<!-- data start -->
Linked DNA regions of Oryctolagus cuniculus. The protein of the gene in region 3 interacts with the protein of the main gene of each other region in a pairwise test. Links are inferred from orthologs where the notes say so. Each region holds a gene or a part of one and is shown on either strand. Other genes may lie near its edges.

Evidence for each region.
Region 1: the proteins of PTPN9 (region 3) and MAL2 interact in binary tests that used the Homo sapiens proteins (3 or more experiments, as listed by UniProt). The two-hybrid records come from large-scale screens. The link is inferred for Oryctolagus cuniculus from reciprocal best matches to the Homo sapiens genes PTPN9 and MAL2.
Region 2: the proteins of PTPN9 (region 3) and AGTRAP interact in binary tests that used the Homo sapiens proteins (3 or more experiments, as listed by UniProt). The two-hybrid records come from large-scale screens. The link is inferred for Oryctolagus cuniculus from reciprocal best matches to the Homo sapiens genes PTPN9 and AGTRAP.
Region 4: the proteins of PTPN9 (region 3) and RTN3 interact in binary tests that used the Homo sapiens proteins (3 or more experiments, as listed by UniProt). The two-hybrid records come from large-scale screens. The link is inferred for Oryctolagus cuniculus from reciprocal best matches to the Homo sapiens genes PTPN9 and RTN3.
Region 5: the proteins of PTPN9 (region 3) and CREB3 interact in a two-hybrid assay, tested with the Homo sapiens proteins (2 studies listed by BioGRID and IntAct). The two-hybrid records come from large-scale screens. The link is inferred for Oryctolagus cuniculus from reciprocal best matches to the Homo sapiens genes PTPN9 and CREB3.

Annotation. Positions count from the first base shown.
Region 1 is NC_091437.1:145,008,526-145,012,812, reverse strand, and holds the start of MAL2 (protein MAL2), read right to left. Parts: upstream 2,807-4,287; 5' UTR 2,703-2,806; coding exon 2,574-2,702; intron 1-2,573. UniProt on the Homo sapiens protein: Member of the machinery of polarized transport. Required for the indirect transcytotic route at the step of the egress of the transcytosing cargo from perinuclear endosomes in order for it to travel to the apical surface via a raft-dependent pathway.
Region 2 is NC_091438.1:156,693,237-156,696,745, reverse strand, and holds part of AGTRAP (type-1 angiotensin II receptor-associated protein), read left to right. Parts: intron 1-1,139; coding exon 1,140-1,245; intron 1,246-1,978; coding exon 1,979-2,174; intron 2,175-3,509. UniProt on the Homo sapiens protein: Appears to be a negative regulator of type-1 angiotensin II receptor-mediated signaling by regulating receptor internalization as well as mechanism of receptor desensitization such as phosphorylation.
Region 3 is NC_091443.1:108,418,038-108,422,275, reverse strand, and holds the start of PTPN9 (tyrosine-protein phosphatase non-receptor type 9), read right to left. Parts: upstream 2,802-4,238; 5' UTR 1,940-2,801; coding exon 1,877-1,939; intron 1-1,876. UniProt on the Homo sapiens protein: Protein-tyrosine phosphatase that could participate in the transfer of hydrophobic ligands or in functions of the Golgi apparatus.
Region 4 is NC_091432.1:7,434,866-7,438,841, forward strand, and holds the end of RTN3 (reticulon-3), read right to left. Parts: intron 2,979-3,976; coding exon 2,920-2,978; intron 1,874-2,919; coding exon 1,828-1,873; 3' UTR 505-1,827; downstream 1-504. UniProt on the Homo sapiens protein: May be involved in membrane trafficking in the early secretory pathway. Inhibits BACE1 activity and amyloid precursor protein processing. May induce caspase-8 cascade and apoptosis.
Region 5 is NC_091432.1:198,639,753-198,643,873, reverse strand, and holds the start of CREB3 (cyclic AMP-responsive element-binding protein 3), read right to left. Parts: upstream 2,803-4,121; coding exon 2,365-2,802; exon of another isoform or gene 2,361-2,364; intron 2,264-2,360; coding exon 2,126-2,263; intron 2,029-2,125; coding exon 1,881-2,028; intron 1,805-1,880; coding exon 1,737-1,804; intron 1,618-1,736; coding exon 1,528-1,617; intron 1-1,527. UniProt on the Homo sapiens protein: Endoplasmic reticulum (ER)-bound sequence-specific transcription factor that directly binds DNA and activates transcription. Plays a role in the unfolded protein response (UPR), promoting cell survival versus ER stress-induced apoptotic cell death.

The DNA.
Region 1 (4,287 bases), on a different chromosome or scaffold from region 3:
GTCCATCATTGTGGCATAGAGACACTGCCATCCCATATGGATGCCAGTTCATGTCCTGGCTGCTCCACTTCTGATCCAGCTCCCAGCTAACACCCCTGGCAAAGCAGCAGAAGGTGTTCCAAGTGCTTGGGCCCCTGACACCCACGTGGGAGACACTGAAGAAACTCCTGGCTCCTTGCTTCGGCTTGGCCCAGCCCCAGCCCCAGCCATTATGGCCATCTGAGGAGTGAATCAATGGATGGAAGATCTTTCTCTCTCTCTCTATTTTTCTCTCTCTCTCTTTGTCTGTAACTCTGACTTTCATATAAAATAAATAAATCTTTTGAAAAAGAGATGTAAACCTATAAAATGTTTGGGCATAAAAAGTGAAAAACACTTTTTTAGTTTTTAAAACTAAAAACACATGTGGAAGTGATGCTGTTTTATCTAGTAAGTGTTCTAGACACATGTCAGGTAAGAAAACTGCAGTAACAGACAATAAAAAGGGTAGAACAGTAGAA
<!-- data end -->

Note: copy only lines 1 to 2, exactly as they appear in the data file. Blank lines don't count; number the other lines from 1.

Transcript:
Linked DNA regions of Oryctolagus cuniculus. The protein of the gene in region 3 interacts with the protein of the main gene of each other region in a pairwise test. Links are inferred from orthologs where the notes say so. Each region holds a gene or a part of one and is shown on either strand. Other genes may lie near its edges.

Evidence for each region.